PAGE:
It's an awkward idea to express in song, and make no mistake, it is very awkwardly expressed. The song opens, "A blossom fell / From off a tree / It settled softly / On the lips you turned to me." That's the A section, and the last two lines are very cumbersome. They make little sense when you read them in print, especially considering that even if this is a genuine gypsy tradition, it's certainly one that not many people would be familiar with. As the late Sammy Cahn once observed, it's a mortal sin for a lyricist to put something in a line that has to be explained: a songwriter's job is to make his point immediately understandable, and if it's deep and profound, like Cole Porter or Alan Jay Lerner, so much the better.

The most obvious point was that only a really top drawer vocal artist - a Cole, a Sinatra, a Clooney, a Holiday - could take a lyric like this and not only make it crystal clear, but sing it so compellingly that millions of listeners would want to rush out and buy the single. As he so often did, Cole compensates for any inadequacies a text might have - he puts over exactly what the lyricist wanted to say even on those frequent occasions where the lyric is lacking. The lyric needs help, and it gets it.

Arranger-conductor Nelson Riddle does the same for the melody: he opens with a glorious string flourish that actually suggests the wind blowing threw leaves and branches in a cherry orchard with blossoms falling all over the place. The secondary voice on Blossom is valve trombonist Juan Tizol, who appears frequently on Cole's sessions in the mid-'50s, most prominently on the 1956 album 'After Midnight.' (When Cole remade the arrangement in 1961, he took the chart slightly slower and replaced the valve trombone with the customary slide instrument.) Yet Riddle doesn't deserve all the credit; Cole, more than nearly all other pop singers, had a unique capacity for improving any melody, for emphasizing the parts of the tune that worked and minimizing its shortcomings. It's no insult to Sinatra to say that, for all his musical strengths (including a remarkable sense of timing), that he had to take a backseat to Cole in the realm of pure melody. The only major singers who compete with Cole in this respect were Ella Fitzgerald and Sarah Vaughan. But neither of those grand divas was the interpreter that Cole was.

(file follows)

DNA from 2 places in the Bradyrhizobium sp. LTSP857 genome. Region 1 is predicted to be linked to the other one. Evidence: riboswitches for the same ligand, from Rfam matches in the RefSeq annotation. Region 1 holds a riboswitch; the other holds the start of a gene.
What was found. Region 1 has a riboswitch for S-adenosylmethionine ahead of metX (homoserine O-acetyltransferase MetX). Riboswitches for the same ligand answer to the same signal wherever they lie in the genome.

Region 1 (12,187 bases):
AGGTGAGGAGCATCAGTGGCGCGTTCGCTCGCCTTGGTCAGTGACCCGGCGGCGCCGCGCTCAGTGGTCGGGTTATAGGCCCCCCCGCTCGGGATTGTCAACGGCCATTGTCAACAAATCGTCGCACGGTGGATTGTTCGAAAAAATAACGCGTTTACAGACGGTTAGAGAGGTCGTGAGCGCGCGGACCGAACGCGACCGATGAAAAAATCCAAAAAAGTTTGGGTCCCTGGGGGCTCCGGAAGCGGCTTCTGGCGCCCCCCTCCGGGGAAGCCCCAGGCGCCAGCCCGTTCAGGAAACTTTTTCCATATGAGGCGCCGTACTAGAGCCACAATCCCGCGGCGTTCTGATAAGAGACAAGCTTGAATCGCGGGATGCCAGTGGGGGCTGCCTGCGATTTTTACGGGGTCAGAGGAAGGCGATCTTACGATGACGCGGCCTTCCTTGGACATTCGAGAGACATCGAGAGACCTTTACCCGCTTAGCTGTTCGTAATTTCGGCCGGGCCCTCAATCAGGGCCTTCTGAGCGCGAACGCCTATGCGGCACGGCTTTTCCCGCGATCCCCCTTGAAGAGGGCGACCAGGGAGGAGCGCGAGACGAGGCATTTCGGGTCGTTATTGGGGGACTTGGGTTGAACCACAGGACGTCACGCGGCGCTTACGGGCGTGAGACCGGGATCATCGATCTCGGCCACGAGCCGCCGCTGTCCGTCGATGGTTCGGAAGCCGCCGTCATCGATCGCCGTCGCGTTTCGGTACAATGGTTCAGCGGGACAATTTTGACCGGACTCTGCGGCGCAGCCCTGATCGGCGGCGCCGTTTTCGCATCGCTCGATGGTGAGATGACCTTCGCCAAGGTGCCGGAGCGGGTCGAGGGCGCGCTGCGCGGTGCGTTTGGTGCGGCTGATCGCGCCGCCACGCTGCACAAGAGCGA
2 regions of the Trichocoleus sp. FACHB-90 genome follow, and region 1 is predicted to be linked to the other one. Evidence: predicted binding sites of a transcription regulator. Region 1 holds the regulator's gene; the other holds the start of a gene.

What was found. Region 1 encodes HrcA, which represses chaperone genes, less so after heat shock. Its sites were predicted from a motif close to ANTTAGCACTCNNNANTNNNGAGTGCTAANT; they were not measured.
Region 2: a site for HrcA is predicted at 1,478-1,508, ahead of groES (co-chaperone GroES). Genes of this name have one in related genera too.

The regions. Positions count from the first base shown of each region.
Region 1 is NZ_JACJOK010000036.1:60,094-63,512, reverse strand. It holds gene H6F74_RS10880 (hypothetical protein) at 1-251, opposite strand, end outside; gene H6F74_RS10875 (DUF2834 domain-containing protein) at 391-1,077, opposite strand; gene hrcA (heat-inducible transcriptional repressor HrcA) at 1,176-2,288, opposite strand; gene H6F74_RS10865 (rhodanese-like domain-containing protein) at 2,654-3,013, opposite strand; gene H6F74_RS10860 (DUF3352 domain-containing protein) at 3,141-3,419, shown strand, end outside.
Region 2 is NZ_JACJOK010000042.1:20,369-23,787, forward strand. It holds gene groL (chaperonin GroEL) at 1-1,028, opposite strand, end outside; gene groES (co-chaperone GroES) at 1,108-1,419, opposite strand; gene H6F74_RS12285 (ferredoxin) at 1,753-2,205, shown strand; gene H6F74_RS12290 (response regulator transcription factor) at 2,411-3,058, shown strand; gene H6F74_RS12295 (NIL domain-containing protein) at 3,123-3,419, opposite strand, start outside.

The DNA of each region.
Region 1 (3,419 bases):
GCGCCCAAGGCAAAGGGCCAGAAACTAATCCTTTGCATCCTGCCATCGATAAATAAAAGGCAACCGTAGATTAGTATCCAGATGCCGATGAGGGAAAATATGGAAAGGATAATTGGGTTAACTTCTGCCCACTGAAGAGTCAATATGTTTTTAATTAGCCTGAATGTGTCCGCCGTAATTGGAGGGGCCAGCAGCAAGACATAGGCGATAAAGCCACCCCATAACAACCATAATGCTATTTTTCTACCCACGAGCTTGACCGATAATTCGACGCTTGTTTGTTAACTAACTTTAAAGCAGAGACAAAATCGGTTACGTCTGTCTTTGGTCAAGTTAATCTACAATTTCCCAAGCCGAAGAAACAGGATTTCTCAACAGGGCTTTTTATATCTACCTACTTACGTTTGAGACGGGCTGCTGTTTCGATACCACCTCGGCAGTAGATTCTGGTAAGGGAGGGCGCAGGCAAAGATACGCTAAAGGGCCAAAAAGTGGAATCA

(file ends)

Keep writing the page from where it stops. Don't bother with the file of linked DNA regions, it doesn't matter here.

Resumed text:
Bing Crosby or Carmen McRae could have sung A Blossom Fell and put the meaning across, but Cole does something I don't feel any other singer could have possibly done with it, and that is to make us believe it. Cole sings it as if he was imparting wisdom gained from actual experience, and he makes the words and music sound unique to his idiom. As much as I love Sinatra, I somehow don't think he could convince me that he exists in this particular world - a stylistic universe where liars can be readily identified by the blossoms sticking to their prevaricatin' lips. I don't mean that at all disingenuously: Cole makes you believe it in the most literal and direct way. There never would have been any Watergate or Monica-gate in this world, because Nixon and Clinton would have had blossoms all over their faces.

Nat Cole is the kind of talent that's hard to fully fathom in the world of 21st century popular culture - where almost nothing means what it's supposed to mean. Everything in the millennial era would appear to be ironic or sarcastic, a series of codes where meaning is hidden and nothing is obvious. Yet Cole is precisely the opposite: when he sings about blossoms falling on the lips of liars, he doesn't mean it metaphorically, he isn't singing symbolically, he means exactly what he sings.

In fact, the song is precisely suited to Cole, not Sinatra or anyone else, great as they may be, simply because in this world that he creates, Cole himself would never have a blossom stuck to his own lips. If the song has any kind of symbolism at all, it's that which describes the singer himself.

That, in fact, is the central tenet of Cole's music. Sinatra, contrastingly, was about singing great songs with multiple levels of meaning - songs with deep gray areas between black and white, like Glad To Be Unhappy. Even when Sinatra sings something simple, he makes it deeper and more complicated, and adds in gradations of feeling - Johnny Hodges-like microtones and emotional glissandos in between points A and B. Cole, on the other hand is more direct. Sinatra can take a simple song and make it profound; Cole takes a complex song and makes it simple...

Nat King Cole 1955-1959 Vol.1 (11-CD)